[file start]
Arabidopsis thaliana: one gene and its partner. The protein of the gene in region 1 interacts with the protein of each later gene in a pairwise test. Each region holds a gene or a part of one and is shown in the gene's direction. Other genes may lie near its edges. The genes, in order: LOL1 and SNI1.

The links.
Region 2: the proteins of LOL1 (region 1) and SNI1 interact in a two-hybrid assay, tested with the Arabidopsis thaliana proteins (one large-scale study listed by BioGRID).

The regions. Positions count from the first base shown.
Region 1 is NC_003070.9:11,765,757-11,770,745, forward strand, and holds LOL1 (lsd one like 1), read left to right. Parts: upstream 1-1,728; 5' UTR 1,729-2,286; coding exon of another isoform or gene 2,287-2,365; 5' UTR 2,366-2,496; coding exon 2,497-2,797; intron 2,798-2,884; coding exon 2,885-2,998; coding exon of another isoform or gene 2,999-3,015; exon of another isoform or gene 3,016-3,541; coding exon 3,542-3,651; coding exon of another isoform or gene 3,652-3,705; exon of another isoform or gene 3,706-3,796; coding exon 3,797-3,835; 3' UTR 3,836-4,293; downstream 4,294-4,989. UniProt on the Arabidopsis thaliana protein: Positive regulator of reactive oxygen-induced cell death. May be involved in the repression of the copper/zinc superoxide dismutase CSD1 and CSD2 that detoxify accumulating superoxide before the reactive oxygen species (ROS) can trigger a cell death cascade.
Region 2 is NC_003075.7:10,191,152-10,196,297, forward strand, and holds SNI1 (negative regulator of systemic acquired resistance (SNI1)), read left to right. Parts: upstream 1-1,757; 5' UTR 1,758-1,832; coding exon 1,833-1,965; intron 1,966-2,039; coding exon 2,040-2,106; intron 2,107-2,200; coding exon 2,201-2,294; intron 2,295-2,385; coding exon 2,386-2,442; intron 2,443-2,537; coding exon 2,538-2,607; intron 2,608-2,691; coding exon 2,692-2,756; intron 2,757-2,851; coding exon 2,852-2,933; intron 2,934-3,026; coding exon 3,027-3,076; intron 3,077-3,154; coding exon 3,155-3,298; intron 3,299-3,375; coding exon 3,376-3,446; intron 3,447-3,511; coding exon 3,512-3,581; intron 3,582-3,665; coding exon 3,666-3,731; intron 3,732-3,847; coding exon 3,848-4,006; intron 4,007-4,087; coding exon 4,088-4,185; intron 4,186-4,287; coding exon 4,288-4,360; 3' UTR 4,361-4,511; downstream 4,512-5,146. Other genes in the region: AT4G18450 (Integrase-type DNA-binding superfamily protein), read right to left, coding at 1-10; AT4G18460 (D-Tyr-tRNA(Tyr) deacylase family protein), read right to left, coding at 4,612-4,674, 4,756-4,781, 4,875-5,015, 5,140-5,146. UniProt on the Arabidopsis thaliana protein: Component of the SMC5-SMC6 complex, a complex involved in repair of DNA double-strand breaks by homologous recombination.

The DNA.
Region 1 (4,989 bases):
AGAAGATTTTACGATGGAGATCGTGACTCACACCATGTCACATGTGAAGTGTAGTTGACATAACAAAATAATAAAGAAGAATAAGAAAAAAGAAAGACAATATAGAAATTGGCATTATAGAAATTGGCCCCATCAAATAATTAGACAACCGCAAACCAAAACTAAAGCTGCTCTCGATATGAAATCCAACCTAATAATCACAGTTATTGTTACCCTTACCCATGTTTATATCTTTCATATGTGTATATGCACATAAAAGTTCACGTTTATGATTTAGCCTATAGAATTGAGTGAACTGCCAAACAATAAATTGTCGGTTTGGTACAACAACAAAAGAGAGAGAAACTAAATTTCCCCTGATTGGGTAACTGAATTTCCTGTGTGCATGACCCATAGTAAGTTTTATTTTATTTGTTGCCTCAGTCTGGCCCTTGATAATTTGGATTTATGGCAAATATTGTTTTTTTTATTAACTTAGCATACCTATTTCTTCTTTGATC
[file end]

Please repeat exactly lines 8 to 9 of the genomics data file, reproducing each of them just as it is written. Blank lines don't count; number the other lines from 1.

Region 1 (4,989 bases):
AGAAGATTTTACGATGGAGATCGTGACTCACACCATGTCACATGTGAAGTGTAGTTGACATAACAAAATAATAAAGAAGAATAAGAAAAAAGAAAGACAATATAGAAATTGGCATTATAGAAATTGGCCCCATCAAATAATTAGACAACCGCAAACCAAAACTAAAGCTGCTCTCGATATGAAATCCAACCTAATAATCACAGTTATTGTTACCCTTACCCATGTTTATATCTTTCATATGTGTATATGCACATAAAAGTTCACGTTTATGATTTAGCCTATAGAATTGAGTGAACTGCCAAACAATAAATTGTCGGTTTGGTACAACAACAAAAGAGAGAGAAACTAAATTTCCCCTGATTGGGTAACTGAATTTCCTGTGTGCATGACCCATAGTAAGTTTTATTTTATTTGTTGCCTCAGTCTGGCCCTTGATAATTTGGATTTATGGCAAATATTGTTTTTTTTATTAACTTAGCATACCTATTTCTTCTTTGATC